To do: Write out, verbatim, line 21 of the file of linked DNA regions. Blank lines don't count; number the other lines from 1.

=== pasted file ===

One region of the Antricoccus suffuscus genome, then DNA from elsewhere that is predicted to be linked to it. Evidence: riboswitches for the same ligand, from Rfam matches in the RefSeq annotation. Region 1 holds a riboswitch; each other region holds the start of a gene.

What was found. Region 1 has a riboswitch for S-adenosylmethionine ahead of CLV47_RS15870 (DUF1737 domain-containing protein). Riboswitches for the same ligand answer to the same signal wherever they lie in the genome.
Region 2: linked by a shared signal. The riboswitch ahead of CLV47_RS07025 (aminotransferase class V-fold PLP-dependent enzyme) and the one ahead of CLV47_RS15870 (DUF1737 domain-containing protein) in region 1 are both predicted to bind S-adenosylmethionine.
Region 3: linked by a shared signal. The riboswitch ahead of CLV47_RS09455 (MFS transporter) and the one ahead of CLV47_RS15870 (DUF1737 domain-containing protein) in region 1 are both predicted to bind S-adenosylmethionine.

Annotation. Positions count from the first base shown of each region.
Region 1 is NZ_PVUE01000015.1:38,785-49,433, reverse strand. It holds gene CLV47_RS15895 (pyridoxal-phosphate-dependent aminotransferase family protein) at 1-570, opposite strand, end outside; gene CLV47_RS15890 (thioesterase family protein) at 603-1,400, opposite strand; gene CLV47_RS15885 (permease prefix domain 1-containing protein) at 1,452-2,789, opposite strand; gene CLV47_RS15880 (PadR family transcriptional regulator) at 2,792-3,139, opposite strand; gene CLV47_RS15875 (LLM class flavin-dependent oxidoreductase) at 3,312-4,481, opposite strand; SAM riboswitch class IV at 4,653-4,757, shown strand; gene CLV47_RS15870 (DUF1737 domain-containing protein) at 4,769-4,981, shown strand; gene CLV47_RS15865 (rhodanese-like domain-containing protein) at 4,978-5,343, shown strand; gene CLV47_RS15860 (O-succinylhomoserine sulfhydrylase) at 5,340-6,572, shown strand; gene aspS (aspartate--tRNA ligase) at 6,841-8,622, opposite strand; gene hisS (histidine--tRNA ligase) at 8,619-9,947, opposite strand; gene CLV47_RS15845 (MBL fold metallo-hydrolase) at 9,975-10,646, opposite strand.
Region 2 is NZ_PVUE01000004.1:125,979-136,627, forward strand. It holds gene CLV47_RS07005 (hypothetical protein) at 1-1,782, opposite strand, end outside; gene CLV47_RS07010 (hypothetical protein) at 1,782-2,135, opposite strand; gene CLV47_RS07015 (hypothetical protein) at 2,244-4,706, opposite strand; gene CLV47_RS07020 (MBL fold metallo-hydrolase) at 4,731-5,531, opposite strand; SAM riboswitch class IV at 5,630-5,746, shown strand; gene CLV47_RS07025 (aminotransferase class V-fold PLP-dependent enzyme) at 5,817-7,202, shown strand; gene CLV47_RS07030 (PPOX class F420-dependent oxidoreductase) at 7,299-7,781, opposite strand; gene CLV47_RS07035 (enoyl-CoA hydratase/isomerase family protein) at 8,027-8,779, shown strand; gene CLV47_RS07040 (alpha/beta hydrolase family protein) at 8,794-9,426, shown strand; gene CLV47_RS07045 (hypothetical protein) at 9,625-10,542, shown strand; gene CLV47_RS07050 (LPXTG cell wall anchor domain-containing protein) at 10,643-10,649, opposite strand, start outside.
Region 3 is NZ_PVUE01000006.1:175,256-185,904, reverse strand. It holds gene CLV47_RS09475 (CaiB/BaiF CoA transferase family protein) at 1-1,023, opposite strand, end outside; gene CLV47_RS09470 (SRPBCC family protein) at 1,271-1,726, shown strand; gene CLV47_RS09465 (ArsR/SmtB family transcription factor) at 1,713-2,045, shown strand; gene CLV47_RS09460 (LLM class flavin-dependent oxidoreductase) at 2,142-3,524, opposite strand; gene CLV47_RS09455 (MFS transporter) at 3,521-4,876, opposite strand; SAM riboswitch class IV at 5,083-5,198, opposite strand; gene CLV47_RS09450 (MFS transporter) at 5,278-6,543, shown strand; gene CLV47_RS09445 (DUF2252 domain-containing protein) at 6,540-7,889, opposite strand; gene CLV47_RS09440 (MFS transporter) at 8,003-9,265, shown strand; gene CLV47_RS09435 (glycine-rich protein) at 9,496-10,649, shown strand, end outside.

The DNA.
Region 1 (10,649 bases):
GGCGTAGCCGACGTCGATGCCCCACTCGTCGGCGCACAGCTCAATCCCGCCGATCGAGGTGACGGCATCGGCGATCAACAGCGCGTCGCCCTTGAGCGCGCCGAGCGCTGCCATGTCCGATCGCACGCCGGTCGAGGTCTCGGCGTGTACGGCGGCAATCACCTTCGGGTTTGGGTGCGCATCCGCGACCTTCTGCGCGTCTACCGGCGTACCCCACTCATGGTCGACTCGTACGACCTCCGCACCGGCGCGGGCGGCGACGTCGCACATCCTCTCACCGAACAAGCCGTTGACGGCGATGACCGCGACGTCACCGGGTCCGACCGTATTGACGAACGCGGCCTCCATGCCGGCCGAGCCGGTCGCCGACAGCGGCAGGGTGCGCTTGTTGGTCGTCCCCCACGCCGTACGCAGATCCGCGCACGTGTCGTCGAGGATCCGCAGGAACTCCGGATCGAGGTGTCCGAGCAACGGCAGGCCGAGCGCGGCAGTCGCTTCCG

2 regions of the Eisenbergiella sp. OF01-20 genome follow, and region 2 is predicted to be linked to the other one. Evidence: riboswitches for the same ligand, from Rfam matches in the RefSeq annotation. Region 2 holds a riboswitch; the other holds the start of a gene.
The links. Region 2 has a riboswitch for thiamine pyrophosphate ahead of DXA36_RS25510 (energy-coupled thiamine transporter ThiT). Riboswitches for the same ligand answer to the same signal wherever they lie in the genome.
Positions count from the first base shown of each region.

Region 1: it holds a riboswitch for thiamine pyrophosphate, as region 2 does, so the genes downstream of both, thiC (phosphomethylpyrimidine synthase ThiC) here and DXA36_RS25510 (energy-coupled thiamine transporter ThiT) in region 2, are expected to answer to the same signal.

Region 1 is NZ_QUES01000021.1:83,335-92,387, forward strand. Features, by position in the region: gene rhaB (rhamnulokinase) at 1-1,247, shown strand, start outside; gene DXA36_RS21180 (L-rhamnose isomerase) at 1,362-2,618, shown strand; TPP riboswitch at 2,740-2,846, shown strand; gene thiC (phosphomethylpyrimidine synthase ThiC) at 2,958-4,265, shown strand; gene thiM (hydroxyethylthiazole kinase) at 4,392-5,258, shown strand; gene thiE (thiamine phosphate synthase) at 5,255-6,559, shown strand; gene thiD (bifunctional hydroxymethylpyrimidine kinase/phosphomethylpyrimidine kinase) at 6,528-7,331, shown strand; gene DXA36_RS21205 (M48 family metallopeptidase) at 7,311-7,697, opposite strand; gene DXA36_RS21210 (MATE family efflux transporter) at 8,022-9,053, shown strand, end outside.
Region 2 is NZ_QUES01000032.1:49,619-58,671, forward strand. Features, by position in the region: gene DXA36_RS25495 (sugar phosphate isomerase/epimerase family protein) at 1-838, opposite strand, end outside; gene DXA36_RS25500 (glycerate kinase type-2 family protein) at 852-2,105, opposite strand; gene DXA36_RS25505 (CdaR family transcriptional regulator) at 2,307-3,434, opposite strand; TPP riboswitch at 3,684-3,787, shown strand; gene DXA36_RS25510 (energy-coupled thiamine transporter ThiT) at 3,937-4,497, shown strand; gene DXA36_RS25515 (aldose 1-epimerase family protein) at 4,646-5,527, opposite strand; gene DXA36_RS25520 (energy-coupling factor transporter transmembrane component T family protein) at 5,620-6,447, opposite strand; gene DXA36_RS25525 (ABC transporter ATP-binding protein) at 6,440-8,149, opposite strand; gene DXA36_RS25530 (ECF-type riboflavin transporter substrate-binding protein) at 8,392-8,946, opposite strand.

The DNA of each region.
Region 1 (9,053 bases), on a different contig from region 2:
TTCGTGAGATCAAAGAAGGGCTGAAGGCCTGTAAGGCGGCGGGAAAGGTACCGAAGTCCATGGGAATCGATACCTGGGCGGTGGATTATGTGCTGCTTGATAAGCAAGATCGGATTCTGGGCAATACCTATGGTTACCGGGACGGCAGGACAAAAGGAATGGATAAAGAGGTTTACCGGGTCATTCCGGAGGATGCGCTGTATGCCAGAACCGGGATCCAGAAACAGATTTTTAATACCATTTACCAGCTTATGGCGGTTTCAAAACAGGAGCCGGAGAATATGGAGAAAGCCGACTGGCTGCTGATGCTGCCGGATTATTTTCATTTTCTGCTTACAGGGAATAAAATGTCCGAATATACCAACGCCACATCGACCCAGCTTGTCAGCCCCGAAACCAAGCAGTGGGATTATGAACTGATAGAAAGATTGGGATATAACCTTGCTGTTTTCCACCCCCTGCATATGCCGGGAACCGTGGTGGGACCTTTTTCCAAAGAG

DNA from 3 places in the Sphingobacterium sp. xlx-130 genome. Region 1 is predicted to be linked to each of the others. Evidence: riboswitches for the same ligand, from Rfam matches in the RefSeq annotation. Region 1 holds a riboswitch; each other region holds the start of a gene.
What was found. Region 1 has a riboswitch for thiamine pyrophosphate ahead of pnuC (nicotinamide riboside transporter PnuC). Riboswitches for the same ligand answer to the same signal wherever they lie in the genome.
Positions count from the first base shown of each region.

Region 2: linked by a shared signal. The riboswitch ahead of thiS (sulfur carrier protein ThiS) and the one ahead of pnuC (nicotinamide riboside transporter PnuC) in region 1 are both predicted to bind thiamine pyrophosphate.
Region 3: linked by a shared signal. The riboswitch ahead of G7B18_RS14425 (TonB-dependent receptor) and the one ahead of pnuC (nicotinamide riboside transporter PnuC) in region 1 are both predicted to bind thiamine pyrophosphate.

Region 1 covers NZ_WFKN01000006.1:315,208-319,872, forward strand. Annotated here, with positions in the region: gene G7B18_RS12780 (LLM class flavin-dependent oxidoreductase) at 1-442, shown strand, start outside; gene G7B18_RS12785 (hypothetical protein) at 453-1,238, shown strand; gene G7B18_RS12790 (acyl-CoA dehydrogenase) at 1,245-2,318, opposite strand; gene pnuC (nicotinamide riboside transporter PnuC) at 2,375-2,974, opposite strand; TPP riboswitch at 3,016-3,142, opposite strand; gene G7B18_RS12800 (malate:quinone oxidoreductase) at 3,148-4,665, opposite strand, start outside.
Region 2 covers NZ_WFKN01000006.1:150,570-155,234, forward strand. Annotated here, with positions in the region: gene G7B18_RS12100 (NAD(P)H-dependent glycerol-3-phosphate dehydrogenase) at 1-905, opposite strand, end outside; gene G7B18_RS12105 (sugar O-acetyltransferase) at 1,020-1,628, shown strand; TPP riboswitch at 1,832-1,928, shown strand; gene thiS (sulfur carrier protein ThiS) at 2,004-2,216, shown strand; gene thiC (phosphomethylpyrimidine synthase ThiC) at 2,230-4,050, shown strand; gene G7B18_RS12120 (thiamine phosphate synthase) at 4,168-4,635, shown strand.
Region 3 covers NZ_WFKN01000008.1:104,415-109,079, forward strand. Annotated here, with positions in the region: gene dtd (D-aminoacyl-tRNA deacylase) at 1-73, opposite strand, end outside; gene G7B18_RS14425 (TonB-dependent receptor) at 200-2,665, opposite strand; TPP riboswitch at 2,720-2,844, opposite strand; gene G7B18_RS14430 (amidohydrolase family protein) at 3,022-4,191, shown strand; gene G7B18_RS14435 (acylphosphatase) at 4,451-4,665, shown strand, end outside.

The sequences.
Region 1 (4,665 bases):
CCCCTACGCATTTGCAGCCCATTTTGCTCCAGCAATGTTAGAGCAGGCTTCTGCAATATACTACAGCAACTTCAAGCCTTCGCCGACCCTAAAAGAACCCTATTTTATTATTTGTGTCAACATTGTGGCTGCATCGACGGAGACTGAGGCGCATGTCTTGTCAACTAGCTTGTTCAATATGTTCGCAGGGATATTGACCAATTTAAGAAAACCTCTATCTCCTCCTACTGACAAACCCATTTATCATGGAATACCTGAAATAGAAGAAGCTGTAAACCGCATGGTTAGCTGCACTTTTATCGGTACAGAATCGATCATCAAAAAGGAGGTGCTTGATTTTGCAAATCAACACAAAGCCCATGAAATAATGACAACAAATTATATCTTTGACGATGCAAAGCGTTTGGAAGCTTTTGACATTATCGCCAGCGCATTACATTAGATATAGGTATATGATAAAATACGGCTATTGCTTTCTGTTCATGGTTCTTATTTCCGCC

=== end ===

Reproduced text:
DNA from 3 places in the Sphingobacterium sp. xlx-130 genome. Region 1 is predicted to be linked to each of the others. Evidence: riboswitches for the same ligand, from Rfam matches in the RefSeq annotation. Region 1 holds a riboswitch; each other region holds the start of a gene.